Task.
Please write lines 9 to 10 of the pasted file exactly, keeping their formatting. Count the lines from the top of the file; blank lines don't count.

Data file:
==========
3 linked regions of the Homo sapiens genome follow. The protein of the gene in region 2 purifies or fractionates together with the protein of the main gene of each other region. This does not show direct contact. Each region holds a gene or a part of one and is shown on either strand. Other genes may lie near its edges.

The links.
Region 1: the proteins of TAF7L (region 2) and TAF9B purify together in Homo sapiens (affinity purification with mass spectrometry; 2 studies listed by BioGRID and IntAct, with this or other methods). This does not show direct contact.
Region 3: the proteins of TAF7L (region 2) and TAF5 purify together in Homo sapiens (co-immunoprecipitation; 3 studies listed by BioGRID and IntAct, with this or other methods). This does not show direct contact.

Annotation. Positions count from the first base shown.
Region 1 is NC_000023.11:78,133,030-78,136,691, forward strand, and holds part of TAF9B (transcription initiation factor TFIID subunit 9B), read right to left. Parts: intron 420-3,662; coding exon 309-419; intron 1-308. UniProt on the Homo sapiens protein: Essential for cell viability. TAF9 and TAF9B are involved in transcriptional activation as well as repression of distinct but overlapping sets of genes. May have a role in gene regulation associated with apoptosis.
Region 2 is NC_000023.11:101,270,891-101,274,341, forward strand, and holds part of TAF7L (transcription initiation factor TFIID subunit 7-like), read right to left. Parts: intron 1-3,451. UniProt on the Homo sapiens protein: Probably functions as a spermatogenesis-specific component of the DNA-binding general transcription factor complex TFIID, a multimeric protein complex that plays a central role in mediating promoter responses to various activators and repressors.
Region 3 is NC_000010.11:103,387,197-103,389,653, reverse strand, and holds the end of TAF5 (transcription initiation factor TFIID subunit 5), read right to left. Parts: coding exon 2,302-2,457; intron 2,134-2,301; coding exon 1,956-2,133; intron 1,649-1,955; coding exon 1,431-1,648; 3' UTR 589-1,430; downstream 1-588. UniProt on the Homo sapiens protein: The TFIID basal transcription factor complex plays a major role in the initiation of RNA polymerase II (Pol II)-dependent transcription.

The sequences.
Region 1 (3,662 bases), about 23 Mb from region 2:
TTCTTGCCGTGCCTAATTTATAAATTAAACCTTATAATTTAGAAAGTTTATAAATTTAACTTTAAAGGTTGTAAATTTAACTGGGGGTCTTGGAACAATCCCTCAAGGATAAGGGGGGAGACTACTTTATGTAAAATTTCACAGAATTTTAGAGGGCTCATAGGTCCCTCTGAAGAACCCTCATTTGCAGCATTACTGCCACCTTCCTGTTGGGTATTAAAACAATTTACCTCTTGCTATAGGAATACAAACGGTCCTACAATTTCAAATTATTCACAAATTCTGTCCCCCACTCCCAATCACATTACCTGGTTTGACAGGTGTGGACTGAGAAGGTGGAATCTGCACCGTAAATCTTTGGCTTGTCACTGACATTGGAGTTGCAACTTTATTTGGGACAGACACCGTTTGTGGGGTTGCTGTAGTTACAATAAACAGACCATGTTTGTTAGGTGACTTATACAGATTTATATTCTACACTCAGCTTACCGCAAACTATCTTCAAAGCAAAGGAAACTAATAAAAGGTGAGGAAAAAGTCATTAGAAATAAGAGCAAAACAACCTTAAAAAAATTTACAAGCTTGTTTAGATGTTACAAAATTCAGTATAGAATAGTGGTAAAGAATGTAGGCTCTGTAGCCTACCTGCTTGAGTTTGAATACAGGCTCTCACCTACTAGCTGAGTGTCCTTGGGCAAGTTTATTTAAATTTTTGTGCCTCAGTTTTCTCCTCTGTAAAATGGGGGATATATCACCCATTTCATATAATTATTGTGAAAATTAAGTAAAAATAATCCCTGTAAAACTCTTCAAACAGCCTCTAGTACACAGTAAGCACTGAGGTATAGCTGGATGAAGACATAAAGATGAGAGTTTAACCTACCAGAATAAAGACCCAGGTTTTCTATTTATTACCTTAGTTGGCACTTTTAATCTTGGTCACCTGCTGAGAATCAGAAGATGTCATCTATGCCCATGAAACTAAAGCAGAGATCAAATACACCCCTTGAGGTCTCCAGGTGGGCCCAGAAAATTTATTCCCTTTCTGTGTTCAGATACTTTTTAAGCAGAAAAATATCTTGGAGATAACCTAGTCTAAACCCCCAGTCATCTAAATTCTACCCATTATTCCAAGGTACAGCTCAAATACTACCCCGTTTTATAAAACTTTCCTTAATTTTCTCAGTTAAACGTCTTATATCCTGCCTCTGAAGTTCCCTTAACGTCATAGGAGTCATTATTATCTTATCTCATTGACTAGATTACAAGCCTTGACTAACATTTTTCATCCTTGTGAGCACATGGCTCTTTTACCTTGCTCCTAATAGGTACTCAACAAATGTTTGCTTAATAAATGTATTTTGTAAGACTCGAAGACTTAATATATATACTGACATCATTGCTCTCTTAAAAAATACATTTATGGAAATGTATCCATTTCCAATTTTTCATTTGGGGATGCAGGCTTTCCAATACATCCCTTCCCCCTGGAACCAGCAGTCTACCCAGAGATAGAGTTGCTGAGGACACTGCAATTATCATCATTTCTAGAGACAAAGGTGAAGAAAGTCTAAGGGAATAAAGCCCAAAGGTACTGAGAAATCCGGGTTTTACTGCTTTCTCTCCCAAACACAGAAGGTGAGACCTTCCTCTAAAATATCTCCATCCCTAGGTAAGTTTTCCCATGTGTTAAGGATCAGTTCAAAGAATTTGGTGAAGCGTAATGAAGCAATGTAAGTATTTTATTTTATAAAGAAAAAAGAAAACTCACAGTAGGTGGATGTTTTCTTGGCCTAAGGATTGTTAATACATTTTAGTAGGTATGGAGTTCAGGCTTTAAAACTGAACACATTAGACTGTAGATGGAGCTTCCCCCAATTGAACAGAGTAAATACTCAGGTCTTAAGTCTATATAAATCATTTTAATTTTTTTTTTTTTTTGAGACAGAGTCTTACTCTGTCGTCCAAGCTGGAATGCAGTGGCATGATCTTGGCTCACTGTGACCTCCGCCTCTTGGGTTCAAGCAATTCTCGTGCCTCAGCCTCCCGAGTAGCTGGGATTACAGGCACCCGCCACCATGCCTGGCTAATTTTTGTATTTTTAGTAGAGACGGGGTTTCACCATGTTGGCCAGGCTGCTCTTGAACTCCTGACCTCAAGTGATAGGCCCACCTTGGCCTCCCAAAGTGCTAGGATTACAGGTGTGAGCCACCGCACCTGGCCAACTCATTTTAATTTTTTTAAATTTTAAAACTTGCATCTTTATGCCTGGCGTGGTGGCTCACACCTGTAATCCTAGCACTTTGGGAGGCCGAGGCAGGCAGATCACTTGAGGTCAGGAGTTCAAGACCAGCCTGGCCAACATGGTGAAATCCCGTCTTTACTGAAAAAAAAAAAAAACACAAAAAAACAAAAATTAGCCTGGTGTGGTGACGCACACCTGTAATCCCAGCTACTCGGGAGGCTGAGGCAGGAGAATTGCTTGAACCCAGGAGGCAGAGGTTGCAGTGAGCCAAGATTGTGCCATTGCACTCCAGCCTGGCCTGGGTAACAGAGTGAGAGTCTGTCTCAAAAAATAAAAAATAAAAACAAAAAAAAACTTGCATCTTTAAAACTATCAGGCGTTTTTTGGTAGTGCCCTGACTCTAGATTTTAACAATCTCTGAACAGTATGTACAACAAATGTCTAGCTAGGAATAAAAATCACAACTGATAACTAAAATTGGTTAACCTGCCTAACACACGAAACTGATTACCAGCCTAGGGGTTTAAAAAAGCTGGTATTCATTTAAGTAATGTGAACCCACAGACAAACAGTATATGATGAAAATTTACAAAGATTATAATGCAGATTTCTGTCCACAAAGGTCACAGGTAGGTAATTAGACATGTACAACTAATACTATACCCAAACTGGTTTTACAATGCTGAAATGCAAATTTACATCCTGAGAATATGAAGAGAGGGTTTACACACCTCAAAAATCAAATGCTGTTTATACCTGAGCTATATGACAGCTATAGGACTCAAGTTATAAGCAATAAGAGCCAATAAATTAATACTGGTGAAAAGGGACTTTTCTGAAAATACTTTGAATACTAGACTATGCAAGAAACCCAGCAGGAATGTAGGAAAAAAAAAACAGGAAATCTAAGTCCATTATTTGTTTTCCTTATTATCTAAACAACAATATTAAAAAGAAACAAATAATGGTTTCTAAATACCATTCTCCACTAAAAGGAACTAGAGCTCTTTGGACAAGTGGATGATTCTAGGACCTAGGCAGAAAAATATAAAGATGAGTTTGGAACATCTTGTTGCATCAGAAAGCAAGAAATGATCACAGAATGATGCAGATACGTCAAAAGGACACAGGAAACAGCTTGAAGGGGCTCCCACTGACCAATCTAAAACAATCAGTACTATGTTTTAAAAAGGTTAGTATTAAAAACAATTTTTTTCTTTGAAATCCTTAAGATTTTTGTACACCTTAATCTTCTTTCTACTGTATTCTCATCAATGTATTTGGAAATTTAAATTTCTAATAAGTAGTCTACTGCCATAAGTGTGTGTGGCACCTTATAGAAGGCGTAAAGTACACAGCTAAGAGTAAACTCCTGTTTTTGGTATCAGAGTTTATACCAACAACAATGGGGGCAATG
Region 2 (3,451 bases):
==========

The sequences.
Region 1 (3,662 bases), about 23 Mb from region 2: